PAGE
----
Wyeth's interpretation was that a patentee is entitled to all A Delay term extension accrued prior to the date that is three years from the filing date of the application; then, if the application is still pending, the patentee is entitled to all the A Delay and all the B Delay that accrues after that three-year date.

Both the District Court and the Federal Circuit agreed. As a result, the PTO has agreed to comply with the decision when calculating PTA for patents issued after March 2, 2010, and has issued interim procedures for requesting recalculation of PTA in recently issued patents.

Under the interim procedures, the PTO will accept requests for recalculation of patent term for patents issued before March 2, 2010, and less than 180 days prior to filing the request - if they are made solely on the basis of the Wyeth decision.

Any request not based solely on Wyeth must be made within the normal two-month period. According to the PTO, requests for recalculation that were pending at the time of the Wyeth decision will be recalculated as required by that decision.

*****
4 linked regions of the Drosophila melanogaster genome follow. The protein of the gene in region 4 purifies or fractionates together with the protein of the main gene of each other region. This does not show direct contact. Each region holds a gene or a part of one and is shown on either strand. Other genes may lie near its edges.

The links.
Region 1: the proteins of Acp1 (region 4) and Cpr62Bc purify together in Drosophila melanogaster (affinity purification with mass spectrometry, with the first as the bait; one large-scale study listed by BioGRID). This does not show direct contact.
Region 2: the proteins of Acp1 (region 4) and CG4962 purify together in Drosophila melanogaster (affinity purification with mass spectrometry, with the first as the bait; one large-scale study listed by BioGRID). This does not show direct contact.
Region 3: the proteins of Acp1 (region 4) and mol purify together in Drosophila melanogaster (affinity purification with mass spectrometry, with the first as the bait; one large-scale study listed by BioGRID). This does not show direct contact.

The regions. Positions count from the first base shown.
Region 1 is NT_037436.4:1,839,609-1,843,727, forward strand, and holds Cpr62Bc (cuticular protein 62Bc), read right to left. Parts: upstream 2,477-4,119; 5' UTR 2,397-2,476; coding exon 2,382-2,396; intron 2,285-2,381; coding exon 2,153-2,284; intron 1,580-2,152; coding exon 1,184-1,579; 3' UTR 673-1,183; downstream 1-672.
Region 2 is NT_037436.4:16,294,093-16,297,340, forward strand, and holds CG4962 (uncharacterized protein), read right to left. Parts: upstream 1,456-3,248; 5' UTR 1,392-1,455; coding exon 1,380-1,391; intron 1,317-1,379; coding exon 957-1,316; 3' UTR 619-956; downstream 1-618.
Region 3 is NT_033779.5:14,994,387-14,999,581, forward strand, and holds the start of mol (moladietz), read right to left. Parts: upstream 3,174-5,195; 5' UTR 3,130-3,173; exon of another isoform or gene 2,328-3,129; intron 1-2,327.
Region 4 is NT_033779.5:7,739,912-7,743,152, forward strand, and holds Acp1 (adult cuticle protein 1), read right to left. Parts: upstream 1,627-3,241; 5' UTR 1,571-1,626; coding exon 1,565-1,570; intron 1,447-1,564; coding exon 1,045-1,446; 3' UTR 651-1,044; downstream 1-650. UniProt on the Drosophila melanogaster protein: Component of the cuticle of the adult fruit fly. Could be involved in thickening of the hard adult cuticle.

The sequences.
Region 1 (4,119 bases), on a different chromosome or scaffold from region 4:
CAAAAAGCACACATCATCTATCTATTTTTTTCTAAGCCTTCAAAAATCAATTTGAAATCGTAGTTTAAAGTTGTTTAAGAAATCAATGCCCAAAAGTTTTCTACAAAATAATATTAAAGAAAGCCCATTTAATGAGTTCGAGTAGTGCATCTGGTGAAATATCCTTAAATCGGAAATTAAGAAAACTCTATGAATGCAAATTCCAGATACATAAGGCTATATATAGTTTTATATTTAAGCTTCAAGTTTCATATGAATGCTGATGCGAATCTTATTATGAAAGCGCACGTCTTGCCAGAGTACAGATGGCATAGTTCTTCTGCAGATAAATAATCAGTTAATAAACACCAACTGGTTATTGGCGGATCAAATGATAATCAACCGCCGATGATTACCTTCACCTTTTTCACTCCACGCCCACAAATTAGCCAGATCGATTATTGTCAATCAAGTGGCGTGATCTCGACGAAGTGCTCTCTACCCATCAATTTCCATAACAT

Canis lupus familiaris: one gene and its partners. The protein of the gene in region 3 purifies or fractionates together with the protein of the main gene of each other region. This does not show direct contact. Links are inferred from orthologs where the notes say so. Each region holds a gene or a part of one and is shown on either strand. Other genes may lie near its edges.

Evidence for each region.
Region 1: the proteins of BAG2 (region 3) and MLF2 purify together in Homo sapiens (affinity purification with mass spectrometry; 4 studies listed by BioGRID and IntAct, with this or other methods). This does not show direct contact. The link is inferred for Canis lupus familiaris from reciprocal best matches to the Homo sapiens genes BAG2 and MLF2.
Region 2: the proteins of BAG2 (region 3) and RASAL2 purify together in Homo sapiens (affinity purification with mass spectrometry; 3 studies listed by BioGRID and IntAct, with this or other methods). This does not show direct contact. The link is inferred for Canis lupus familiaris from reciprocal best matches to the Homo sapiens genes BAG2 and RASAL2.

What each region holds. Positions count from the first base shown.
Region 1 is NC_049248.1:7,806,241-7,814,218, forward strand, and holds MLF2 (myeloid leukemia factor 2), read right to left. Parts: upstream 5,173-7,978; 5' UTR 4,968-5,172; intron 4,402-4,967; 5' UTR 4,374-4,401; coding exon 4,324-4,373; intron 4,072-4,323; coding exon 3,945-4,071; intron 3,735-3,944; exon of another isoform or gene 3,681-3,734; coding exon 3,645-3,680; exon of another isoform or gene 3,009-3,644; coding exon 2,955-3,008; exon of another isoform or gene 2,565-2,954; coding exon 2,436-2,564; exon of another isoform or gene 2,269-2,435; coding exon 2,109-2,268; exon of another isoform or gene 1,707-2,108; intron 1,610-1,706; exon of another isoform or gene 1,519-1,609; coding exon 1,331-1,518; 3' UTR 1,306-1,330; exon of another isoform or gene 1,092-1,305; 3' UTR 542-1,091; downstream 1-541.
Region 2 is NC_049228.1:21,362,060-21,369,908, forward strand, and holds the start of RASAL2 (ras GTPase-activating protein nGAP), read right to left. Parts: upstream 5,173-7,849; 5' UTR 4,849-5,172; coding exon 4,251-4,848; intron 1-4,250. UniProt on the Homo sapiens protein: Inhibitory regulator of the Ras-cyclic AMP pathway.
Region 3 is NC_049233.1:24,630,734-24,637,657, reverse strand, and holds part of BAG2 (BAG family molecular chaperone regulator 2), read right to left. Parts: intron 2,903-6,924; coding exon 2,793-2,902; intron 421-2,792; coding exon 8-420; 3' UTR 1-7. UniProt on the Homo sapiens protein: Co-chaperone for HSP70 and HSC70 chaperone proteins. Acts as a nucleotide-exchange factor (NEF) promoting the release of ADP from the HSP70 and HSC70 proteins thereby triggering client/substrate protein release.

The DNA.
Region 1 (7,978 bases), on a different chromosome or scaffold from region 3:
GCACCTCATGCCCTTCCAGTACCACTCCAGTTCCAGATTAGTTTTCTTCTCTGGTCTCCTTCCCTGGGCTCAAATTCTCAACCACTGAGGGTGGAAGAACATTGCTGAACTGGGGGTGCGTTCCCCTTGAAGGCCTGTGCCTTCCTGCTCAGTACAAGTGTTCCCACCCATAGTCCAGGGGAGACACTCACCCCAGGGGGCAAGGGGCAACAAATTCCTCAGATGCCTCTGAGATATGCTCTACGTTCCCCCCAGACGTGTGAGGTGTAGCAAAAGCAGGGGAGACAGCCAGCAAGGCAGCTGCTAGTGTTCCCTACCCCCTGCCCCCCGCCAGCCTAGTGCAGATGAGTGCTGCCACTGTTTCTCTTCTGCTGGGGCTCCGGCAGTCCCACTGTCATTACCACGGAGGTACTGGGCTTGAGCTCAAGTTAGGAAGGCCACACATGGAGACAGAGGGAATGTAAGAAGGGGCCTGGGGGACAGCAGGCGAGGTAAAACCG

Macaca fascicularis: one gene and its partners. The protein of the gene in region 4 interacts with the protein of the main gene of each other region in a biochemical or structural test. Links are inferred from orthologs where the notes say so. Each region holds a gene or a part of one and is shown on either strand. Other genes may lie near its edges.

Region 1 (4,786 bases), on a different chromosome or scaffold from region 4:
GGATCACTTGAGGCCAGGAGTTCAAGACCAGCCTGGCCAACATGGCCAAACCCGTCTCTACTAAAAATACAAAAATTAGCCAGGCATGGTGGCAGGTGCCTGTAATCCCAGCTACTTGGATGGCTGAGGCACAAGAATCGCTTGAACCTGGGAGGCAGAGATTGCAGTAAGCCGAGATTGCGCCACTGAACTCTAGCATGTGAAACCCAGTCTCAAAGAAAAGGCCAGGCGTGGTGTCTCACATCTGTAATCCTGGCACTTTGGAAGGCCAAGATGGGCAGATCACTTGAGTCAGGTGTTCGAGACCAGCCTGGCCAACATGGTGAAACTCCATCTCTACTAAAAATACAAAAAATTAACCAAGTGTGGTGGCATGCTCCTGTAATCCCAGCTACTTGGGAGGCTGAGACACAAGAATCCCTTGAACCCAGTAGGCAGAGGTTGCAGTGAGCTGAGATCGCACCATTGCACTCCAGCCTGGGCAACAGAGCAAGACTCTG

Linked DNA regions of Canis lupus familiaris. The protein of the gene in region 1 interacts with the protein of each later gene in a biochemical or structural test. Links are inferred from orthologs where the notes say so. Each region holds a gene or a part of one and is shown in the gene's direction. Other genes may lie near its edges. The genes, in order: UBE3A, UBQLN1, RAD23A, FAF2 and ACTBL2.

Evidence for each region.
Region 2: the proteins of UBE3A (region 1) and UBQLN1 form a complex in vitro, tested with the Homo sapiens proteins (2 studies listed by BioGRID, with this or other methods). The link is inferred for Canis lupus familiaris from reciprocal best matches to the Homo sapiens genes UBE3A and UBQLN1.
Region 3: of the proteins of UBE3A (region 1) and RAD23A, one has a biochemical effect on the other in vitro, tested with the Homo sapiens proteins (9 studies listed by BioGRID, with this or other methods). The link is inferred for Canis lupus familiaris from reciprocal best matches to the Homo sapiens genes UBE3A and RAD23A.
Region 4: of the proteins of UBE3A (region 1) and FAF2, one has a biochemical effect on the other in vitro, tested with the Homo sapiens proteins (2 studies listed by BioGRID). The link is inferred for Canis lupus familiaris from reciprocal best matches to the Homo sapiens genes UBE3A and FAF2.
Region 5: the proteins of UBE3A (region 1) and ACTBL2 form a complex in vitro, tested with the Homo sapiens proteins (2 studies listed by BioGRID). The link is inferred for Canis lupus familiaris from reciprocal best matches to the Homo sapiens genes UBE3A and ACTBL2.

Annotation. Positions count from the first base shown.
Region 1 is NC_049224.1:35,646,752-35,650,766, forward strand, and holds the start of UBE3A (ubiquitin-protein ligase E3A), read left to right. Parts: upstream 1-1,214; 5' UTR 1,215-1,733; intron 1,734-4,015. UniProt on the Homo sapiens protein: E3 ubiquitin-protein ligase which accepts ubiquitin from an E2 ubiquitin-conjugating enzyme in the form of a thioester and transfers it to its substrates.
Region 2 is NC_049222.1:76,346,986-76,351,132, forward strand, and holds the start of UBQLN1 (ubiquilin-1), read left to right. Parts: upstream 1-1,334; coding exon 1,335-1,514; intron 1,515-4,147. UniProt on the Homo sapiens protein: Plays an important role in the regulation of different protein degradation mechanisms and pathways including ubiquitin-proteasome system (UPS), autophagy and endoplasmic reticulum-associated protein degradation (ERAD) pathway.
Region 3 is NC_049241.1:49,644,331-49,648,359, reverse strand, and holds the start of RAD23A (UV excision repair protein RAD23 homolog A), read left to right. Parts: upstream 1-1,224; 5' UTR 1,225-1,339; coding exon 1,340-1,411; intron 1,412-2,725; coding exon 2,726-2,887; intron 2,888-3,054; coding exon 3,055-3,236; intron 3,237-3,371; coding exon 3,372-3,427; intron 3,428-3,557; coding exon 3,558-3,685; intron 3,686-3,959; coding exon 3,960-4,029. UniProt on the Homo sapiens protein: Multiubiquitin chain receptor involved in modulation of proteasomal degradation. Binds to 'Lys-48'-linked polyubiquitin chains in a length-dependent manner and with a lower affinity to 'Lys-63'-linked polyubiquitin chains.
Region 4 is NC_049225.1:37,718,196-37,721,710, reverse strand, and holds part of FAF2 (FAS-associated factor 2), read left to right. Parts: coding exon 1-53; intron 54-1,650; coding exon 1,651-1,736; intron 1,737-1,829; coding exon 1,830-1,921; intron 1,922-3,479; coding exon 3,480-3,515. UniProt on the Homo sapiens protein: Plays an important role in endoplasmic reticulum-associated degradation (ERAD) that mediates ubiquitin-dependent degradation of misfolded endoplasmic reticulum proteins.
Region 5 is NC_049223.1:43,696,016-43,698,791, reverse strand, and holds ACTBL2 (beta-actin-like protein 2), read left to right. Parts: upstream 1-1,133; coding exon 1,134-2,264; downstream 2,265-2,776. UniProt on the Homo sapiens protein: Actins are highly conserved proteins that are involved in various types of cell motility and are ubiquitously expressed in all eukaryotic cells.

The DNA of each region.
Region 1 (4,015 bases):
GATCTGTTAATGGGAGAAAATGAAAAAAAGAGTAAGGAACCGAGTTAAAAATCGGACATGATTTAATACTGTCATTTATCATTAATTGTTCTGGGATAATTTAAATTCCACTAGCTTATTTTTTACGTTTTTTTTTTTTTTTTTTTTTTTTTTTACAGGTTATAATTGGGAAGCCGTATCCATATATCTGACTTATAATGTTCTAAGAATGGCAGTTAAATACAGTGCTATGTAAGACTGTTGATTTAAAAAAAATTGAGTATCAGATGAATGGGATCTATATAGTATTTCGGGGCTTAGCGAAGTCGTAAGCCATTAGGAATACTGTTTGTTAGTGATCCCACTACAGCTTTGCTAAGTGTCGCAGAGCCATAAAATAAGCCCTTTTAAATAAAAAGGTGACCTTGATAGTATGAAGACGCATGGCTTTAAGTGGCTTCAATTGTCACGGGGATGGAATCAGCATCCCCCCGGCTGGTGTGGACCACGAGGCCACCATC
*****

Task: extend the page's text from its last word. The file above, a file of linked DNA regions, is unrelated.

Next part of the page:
However, because the interim procedures are not binding and no patentee is guaranteed that its request will be granted, many lawsuits are still being filed against the PTO for commercially important patents that have reached the 180-day limit for appealing administrative rulings.


One significant question that has not been addressed at all in the interim guidelines is whether the Wyeth decision will be applied retroactively to extend the term of patents that issued more than 180 days before the PTO interim procedures were published.

Because recalculation of PTA under Wyeth is very complicated and can result in very substantial increases in patent term, the administrative and political issues surrounding the issue are sure to be hotly contested.

Administrative concerns include, for example, the sheer number of patents that fall into this category. It is estimated that approximately 200,000 patents issued during the period of time that the PTO was applying the wrong formula for calculating PTA. If requests for recalculation of PTA were made for even half of those patents, the requests would quickly outstrip the PTO's administrative resources.

Although the PTO is in the process of developing a new computer program that uses the information recorded in the PTO's Patent Application Locating and Monitoring (PALM) system to recalculate patent term, it has warned that many recalculations are complex because there are numerous types of communications exchanged between applicants and the PTO that impact the calculation.

Politically, a decision to recalculate PTA in older patents would create even more problems.